E-bikes To Be Excluded from European RoHS II-Directive
In 2011, the European Parliament and Council adopted a recast of the Directive on the restriction of the use of certain hazardous substances in electrical and electronic equipment. Without any consultation with the electric bicycle sector, the European institutions included those electric bikes that were excluded from the type-approval into this new Directive.
BRUSSELS, Belgium – In 2011, the European Parliament and Council adopted a recast of the Directive on the restriction of the use of certain hazardous substances in electrical and electronic equipment. Without any consultation with the electric bicycle sector, the European institutions included those electric bikes that were excluded from the type-approval into this new Directive.
In other words, as it stands today, as of 2 January 2013 all pedal assisted bicycles with assistance up to 25 km/h and a motor output up to 250 W will have to comply with RoHS II.
E-bikes have to comply with
This means that manufacturers would have to ensure and, if asked, prove that no Lead, Cadmium, Hexavalent Chromium, Polybrominated biphenyls (PBB) and Polybrominated diphenyl ethers (PBDE) have been used, not only in the electrical and electronic components but also in no other vehicle component. Consequently, as of January 2, 2013, the CE-mark could only be affixed to pedelecs which are as a whole in compliance with the Machinery, EMC as well as RoHS II-Directive.
After the publication of the Directive in the Official Journal in July 2011, the Commission asked an external consultant to carry out an impact assessment. For that purpose, 17 product groups were selected, among which pedelecs not subject to the type-approval.
ETRA argued strongly against inclusion of e-bikes
From the start of the impact assessment, ETRA provided the consultant with as much useful information as possible. ETRA also argued strongly against the inclusion of pedelecs in RoHS II. The European trade association pointed out that the occurrence of RoHS substances in electric bicycles was negligible. Consequently, the inclusion of electric bikes in the RoHS II-Directive would not contribute to reaching the objectives of the Directive and has therefore no beneficial impact.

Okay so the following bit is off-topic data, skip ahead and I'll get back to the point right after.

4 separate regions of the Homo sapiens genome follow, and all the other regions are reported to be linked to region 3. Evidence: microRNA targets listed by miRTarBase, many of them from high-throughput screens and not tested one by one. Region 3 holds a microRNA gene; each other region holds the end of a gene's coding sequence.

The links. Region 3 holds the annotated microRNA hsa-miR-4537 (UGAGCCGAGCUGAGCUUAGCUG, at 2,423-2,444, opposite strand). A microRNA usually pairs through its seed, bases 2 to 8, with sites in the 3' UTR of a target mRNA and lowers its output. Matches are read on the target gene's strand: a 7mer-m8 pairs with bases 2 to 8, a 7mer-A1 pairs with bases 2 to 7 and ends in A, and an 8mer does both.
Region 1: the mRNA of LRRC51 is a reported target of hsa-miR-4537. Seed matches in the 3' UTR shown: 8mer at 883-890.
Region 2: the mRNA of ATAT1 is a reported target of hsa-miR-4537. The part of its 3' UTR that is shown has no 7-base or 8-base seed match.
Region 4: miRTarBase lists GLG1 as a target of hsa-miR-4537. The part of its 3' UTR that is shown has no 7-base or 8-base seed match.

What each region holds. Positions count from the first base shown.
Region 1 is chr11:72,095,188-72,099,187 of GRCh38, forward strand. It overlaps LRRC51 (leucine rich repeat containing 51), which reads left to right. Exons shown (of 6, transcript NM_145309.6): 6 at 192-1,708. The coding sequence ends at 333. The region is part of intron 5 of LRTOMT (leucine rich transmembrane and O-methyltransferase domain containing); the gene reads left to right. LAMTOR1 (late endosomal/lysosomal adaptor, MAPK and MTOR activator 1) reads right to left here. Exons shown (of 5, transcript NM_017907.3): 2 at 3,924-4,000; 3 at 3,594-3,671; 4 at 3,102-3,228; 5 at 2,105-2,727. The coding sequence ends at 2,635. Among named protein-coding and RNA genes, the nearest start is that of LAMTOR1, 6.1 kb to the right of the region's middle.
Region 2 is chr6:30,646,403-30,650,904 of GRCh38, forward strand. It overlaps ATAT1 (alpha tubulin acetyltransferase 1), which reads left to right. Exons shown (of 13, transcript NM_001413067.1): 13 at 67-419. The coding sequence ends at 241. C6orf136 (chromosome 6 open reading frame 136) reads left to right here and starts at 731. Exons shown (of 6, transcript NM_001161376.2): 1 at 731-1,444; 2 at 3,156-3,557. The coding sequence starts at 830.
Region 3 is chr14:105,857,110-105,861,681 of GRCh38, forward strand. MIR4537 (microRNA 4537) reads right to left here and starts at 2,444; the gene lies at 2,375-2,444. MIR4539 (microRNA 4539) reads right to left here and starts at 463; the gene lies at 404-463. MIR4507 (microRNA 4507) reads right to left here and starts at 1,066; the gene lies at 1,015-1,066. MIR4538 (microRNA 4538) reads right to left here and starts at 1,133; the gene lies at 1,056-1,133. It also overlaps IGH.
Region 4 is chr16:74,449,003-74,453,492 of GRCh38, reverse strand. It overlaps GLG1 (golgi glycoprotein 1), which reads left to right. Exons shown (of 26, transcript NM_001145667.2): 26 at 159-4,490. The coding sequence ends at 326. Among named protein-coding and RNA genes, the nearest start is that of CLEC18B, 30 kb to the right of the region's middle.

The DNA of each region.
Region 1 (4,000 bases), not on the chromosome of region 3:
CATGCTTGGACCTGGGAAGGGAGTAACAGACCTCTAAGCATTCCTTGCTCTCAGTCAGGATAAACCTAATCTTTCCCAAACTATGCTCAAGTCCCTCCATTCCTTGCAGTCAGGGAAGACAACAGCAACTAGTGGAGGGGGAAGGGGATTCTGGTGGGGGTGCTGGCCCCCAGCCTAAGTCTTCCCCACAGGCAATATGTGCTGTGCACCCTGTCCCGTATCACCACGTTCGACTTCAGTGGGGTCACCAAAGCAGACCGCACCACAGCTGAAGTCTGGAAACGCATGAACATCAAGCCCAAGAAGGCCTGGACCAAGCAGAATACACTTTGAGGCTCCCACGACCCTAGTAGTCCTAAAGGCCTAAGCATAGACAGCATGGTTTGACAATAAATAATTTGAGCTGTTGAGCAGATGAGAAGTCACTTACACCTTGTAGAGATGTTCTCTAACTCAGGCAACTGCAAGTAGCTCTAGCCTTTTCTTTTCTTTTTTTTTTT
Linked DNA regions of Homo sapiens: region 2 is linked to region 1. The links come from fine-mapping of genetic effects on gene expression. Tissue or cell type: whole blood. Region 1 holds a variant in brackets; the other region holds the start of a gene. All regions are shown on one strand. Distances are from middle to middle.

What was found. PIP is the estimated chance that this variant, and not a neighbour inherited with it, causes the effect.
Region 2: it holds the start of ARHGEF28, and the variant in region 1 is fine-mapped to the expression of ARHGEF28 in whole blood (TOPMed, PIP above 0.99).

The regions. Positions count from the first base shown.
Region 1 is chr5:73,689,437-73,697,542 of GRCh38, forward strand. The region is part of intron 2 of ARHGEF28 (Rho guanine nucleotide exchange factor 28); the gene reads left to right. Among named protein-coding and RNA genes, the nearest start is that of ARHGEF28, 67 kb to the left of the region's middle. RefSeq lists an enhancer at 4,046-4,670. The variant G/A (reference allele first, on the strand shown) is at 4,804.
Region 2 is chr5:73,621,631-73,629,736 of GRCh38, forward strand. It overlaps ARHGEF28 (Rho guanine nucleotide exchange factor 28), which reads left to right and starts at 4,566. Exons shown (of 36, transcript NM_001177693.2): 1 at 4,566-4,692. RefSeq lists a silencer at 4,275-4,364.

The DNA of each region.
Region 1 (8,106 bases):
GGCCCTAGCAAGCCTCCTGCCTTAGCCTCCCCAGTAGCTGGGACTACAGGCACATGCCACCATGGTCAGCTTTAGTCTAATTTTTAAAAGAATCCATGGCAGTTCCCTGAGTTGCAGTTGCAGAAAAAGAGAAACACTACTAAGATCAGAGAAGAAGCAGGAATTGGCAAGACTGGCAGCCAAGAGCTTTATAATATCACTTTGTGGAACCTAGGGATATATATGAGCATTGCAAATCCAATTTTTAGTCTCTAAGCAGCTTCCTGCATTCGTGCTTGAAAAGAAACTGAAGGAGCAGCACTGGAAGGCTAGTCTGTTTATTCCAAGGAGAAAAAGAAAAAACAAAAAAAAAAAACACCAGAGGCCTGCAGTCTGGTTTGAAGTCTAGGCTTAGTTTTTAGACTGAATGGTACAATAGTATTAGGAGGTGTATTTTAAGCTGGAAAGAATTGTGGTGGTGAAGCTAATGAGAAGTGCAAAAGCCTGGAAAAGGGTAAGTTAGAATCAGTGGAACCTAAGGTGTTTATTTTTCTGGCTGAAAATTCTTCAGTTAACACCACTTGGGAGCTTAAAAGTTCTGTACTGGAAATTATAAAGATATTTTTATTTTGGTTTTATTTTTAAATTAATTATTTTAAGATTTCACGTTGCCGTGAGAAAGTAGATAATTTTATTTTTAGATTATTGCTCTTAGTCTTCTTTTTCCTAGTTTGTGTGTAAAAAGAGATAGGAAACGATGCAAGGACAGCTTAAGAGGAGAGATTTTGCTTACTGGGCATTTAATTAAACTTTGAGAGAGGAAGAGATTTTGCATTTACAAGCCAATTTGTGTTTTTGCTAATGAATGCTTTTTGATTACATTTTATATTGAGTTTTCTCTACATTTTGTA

On the other hand however, inclusion would have a negative impact on costs and administrative burden. Vehicle manufacturers would have to ensure and collect proof of the fact that the relevant hazardous substances are not used in any of the vehicle components. ETRA argued that point especially in light of the fact that the overall majority of companies in the electric bike sector are SME’s.
Internal market could benefit
The consultant has now published a draft fact sheet on electric bicycles. The general conclusions in this fact sheet are as follows, “Overall, the inclusion of electric bicycles in the scope of RoHS II is expected to have very limited impacts, whether that is in environmental, economic or social terms. While the internal market could benefit from the inclusion, the electric bicycle manufacturers will face additional compliance costs and administrative burdens.”
Consequently, the consultant will advise the Commission to exclude pedelecs from the RoHS II-Directive. If the Commission follows up on that recommendation, only electrical and electronic parts of pedelecs will have to comply as was the case under RoHS I.
ETRA Secretary General Annick Roetynck welcomed the recommendation for exclusion and stated, “In November 2011, the Commission announced a number of initiatives to reduce the regulatory burden for small businesses. ETRA believes that the intended exclusion of electric bicycles from RoHS II is a good example of that new policy put into practice and is also fully in line with the Small Business Act.” Previous news items on the Directive 2011/65/EU of the European Parliament and of the Council of June 8, 2011 on the restriction of the use of certain hazardous substances in electrical and electronic equipment can be found at www.bike-eu.com.